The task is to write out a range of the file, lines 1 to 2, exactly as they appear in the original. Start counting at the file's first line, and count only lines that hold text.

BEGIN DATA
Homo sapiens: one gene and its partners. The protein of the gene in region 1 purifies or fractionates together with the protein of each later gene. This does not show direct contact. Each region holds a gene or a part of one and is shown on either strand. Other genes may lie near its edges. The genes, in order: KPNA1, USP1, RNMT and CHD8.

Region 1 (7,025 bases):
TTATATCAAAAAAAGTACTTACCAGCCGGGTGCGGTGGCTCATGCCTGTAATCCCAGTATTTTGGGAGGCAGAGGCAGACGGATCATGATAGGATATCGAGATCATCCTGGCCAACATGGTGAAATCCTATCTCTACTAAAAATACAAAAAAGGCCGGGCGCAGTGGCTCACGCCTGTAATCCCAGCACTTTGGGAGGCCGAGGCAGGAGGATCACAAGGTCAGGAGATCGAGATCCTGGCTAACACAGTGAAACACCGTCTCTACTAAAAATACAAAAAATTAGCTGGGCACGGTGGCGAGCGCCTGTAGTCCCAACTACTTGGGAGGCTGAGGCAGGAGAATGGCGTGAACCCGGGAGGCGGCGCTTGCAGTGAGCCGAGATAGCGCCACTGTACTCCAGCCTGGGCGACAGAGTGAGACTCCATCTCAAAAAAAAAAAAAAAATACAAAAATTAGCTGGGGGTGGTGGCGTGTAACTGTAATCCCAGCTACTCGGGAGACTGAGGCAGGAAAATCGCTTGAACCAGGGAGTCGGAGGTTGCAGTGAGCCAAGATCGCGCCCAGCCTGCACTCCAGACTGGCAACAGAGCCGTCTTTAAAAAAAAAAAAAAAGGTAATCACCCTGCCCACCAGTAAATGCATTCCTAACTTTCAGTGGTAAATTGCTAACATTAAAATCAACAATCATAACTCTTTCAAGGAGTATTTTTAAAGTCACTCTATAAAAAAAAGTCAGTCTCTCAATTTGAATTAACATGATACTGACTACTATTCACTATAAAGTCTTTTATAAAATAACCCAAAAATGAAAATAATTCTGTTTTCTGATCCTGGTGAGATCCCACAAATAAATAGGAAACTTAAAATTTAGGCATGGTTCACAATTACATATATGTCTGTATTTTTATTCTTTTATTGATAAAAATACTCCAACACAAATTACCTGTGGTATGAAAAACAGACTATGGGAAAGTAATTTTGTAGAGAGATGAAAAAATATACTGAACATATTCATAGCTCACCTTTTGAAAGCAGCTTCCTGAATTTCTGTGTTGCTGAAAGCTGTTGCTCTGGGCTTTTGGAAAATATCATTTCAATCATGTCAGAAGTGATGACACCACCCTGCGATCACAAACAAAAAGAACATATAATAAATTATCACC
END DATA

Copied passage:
Homo sapiens: one gene and its partners. The protein of the gene in region 1 purifies or fractionates together with the protein of each later gene. This does not show direct contact. Each region holds a gene or a part of one and is shown on either strand. Other genes may lie near its edges. The genes, in order: KPNA1, USP1, RNMT and CHD8.

Region 1 (7,025 bases):